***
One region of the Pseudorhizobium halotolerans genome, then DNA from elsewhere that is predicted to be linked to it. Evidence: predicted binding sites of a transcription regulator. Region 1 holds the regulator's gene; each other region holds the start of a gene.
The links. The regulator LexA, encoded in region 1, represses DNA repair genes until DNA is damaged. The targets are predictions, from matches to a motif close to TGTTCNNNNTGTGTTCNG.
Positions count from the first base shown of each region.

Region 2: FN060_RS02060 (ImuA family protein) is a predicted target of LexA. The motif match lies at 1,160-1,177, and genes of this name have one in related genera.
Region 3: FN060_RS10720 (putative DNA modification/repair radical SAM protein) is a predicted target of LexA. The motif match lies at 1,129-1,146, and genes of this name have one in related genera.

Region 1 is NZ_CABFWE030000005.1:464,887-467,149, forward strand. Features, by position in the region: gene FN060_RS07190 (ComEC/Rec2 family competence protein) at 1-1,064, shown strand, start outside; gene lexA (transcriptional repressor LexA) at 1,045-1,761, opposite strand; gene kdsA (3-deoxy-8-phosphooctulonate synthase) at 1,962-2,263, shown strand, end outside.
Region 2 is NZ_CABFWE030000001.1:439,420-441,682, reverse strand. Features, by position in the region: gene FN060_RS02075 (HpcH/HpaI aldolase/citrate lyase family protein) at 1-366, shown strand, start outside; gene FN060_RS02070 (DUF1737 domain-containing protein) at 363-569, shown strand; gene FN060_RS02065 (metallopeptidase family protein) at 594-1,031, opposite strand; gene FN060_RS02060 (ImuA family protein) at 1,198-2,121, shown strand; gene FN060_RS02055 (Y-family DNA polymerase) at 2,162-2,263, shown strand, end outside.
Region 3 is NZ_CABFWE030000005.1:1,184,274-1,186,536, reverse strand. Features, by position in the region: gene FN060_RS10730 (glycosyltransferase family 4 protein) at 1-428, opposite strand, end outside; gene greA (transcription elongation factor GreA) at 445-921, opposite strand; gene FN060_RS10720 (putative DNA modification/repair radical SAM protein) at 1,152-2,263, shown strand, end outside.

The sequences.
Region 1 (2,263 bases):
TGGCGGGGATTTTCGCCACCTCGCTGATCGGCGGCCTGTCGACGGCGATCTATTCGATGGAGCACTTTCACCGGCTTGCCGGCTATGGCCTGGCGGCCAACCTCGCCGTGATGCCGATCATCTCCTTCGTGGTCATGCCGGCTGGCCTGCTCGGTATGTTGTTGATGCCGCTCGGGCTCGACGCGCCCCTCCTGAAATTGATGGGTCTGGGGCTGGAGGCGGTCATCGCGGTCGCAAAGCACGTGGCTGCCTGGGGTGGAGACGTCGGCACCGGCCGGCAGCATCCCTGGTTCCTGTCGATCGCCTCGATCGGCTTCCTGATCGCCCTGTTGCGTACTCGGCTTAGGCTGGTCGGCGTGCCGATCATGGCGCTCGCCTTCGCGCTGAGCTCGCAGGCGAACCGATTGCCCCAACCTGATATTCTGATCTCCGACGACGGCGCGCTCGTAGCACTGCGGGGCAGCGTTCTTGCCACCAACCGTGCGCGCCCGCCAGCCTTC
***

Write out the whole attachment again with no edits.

One region of the Pseudorhizobium halotolerans genome, then DNA from elsewhere that is predicted to be linked to it. Evidence: predicted binding sites of a transcription regulator. Region 1 holds the regulator's gene; each other region holds the start of a gene.
The links. The regulator LexA, encoded in region 1, represses DNA repair genes until DNA is damaged. The targets are predictions, from matches to a motif close to TGTTCNNNNTGTGTTCNG.
Positions count from the first base shown of each region.

Region 2: FN060_RS02060 (ImuA family protein) is a predicted target of LexA. The motif match lies at 1,160-1,177, and genes of this name have one in related genera.
Region 3: FN060_RS10720 (putative DNA modification/repair radical SAM protein) is a predicted target of LexA. The motif match lies at 1,129-1,146, and genes of this name have one in related genera.

Region 1 is NZ_CABFWE030000005.1:464,887-467,149, forward strand. Features, by position in the region: gene FN060_RS07190 (ComEC/Rec2 family competence protein) at 1-1,064, shown strand, start outside; gene lexA (transcriptional repressor LexA) at 1,045-1,761, opposite strand; gene kdsA (3-deoxy-8-phosphooctulonate synthase) at 1,962-2,263, shown strand, end outside.
Region 2 is NZ_CABFWE030000001.1:439,420-441,682, reverse strand. Features, by position in the region: gene FN060_RS02075 (HpcH/HpaI aldolase/citrate lyase family protein) at 1-366, shown strand, start outside; gene FN060_RS02070 (DUF1737 domain-containing protein) at 363-569, shown strand; gene FN060_RS02065 (metallopeptidase family protein) at 594-1,031, opposite strand; gene FN060_RS02060 (ImuA family protein) at 1,198-2,121, shown strand; gene FN060_RS02055 (Y-family DNA polymerase) at 2,162-2,263, shown strand, end outside.
Region 3 is NZ_CABFWE030000005.1:1,184,274-1,186,536, reverse strand. Features, by position in the region: gene FN060_RS10730 (glycosyltransferase family 4 protein) at 1-428, opposite strand, end outside; gene greA (transcription elongation factor GreA) at 445-921, opposite strand; gene FN060_RS10720 (putative DNA modification/repair radical SAM protein) at 1,152-2,263, shown strand, end outside.

The sequences.
Region 1 (2,263 bases):
TGGCGGGGATTTTCGCCACCTCGCTGATCGGCGGCCTGTCGACGGCGATCTATTCGATGGAGCACTTTCACCGGCTTGCCGGCTATGGCCTGGCGGCCAACCTCGCCGTGATGCCGATCATCTCCTTCGTGGTCATGCCGGCTGGCCTGCTCGGTATGTTGTTGATGCCGCTCGGGCTCGACGCGCCCCTCCTGAAATTGATGGGTCTGGGGCTGGAGGCGGTCATCGCGGTCGCAAAGCACGTGGCTGCCTGGGGTGGAGACGTCGGCACCGGCCGGCAGCATCCCTGGTTCCTGTCGATCGCCTCGATCGGCTTCCTGATCGCCCTGTTGCGTACTCGGCTTAGGCTGGTCGGCGTGCCGATCATGGCGCTCGCCTTCGCGCTGAGCTCGCAGGCGAACCGATTGCCCCAACCTGATATTCTGATCTCCGACGACGGCGCGCTCGTAGCACTGCGGGGCAGCGTTCTTGCCACCAACCGTGCGCGCCCGCCAGCCTTC